Summarizing data in OCRE

A previous notebook showed how to get an overview of the values of data in OCRE. This notebook shows you how to summarize and graph distributions of values for OCRE properties. It uses version 1.6.0 of the nomisma library.

Configure Jupyter notebook

First configure the Jupyter notebook. In addition to the nomisma library, we will use plotly for graph plots, and a histoutils package to simplify working with histograms.

In [ ]:
// 1. Add maven repository where we can find our libraries
val myBT = coursierapi.MavenRepository.of("https://dl.bintray.com/neelsmith/maven")
interp.repositories() ++= Seq(myBT)
In [ ]:
// 2. Make libraries available with `$ivy` imports:
import $ivy.`edu.holycross.shot::nomisma:1.6.0`
import $ivy.`edu.holycross.shot::histoutils:2.2.0`
import $ivy.`org.plotly-scala::plotly-almond:0.7.1`

Load the full OCRE data set

In [ ]:
import edu.holycross.shot.nomisma._
val ocreCex = "https://raw.githubusercontent.com/neelsmith/nomisma/master/cex/ocre-cite-ids.cex"
val ocre = OcreSource.fromUrl(ocreCex)

// Sanity check:
require(ocre.size > 50000)

How are denominations distributed?

A previous notebook (on mybinder here) showed how to check the values for properties of an Ocre object. Let's review how many valid values OCRE includes for denomination. We'll use the hasDenomination function to get only issues with valid data values for the denomination property, then apply the denominationList to that result.

In [ ]:
println("Number of valid values for denomination: " + ocre.hasDenomination.denominationList.size)

Seventy one seems like a lot. How often does each denomination appear?

Ocre includes a function to create a Histogram object for a named property.The Histogram has a Vector of Frequencys, so if we sort the frequencies by count we can look at the first and last entries to see the most and least common values in OCRE for denomination.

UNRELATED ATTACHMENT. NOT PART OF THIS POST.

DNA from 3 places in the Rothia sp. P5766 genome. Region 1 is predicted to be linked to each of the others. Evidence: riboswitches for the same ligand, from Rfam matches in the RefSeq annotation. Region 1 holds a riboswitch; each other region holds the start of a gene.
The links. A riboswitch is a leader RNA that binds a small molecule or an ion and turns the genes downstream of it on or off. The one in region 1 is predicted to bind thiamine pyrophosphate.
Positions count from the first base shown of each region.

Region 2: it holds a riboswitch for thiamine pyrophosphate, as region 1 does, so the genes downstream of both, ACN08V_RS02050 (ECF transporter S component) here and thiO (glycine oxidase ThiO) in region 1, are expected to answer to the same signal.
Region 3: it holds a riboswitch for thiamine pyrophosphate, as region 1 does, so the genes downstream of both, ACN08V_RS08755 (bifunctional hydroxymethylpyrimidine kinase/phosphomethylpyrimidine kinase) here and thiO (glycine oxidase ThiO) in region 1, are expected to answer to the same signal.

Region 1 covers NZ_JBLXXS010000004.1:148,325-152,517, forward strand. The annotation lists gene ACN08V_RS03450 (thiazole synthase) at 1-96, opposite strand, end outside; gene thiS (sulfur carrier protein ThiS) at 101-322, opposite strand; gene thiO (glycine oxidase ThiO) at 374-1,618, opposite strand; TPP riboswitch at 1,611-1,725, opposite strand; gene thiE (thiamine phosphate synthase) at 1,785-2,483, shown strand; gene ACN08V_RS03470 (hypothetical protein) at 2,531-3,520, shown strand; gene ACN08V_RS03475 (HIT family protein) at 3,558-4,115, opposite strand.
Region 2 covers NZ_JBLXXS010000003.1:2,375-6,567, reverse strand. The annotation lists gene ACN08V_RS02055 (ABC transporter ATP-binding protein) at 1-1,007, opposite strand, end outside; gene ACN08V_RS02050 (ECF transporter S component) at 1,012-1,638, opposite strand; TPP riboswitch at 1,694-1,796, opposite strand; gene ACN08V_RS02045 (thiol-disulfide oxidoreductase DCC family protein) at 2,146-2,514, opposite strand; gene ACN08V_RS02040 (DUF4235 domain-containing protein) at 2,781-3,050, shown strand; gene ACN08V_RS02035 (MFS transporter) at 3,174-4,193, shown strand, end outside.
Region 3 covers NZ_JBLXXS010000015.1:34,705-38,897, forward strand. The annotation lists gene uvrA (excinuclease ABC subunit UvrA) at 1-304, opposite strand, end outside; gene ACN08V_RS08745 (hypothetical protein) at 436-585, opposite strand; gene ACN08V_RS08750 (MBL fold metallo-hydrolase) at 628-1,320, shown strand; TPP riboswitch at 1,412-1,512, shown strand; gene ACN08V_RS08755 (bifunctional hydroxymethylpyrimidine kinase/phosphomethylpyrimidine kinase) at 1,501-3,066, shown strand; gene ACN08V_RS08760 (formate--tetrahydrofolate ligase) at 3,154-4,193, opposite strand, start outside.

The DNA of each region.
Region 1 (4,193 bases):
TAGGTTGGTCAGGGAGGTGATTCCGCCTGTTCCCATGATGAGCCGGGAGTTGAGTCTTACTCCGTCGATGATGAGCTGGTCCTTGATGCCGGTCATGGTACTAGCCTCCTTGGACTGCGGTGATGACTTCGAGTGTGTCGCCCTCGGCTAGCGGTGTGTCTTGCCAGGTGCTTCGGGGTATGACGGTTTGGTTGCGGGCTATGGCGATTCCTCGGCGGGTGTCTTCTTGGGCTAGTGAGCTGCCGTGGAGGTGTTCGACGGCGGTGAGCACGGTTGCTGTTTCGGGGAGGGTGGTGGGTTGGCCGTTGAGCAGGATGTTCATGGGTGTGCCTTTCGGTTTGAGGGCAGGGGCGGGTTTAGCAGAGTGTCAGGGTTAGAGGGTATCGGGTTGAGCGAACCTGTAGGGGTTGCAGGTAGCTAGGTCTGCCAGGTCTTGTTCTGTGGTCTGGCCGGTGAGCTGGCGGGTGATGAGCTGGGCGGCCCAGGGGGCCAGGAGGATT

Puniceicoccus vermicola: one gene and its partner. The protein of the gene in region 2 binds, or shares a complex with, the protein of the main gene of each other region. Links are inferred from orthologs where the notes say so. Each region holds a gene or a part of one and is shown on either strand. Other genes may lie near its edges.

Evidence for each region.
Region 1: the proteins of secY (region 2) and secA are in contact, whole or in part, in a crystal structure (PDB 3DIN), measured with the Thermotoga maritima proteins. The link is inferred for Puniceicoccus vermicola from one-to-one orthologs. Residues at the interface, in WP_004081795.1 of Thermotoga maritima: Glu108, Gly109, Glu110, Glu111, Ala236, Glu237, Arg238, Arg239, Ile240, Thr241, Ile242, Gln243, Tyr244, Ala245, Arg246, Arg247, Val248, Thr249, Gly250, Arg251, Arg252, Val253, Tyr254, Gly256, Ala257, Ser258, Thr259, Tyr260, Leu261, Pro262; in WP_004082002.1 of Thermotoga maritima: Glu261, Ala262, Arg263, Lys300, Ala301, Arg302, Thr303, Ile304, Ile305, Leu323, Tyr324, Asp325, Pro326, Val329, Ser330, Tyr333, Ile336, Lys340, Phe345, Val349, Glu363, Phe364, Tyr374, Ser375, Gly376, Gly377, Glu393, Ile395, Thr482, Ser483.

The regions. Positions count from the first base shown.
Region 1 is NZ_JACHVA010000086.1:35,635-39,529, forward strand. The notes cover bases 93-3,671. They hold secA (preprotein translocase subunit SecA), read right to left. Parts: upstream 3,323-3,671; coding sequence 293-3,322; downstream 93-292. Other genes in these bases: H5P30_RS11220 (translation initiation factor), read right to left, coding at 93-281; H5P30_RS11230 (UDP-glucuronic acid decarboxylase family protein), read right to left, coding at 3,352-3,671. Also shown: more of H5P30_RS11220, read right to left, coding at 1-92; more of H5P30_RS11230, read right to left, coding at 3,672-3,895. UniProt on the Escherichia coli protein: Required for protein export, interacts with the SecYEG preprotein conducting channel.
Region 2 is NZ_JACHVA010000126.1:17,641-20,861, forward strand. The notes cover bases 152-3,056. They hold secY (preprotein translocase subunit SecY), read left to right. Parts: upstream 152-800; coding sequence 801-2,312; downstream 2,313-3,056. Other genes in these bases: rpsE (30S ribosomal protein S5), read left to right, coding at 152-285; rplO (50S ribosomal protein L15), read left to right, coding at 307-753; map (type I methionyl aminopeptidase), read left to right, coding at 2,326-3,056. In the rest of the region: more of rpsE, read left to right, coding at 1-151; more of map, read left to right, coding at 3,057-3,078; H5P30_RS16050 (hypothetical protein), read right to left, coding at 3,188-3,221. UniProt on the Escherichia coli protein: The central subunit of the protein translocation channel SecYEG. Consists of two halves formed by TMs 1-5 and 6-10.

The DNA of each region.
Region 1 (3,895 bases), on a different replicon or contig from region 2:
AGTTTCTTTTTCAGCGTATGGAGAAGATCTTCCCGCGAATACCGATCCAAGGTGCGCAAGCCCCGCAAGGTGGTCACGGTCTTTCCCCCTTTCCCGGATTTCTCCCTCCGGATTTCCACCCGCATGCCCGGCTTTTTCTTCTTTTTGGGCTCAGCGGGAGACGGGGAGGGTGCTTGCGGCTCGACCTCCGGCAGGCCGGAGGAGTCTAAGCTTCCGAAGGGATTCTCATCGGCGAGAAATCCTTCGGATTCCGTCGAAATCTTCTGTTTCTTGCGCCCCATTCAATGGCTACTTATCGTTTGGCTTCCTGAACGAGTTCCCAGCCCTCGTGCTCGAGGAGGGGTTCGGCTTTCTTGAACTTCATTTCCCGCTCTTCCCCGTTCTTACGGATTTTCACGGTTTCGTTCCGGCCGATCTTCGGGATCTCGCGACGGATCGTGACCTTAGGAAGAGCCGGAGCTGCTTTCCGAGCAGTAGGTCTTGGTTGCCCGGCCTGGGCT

In [ ]:
import edu.holycross.shot.histoutils._
val denominationHisto: edu.holycross.shot.histoutils.Histogram[String] = ocre.histogram("denomination").sorted
println("Entries in histogram of denominations: " + denominationHisto.size)
println("Most frequent denomination:  " + denominationHisto.frequencies.head)
println("Least frequent denomination: " + denominationHisto.frequencies.last)

It's straightforward to visualize histograms as bar graphs using the plotly library.

In [ ]:
// 1. Import plotly libraries, and set display defaults suggested for use in Jupyter NBs:
import plotly._, plotly.element._, plotly.layout._, plotly.Almond._
repl.pprinter() = repl.pprinter().copy(defaultHeight = 3)

Plotly can construct a bar graph from two parallel lists of values for x and y axis. The Frequency object in our histogram has item and count properties we can use for x and y respectively.

In [ ]:
val denominationValues = denominationHisto.frequencies.map(_.item)
val denominationCounts = denominationHisto.frequencies.map(_.count)

val denominationPlot = Seq(
  Bar(x = denominationValues, y = denominationCounts)
)
plot(denominationPlot)

Geographic regions

Let's take a second example: how frequently are issues struck in different geographic regions over the five centuries of data in OCRE?

In [ ]:
val regionHisto: edu.holycross.shot.histoutils.Histogram[String] = ocre.histogram("region").sorted

val regionValues = regionHisto.frequencies.map(_.item)
val regionCounts = regionHisto.frequencies.map(_.count)

val regionPlot = Seq(
  Bar(x = regionValues, y = regionCounts)
)
plot(regionPlot)

Geography of mints?

It would be nice to look further into the uneven distribution of issues outside of Italy. In a subsequent notebook, we'll take OCRE's information about specific mints and generate geographic maps.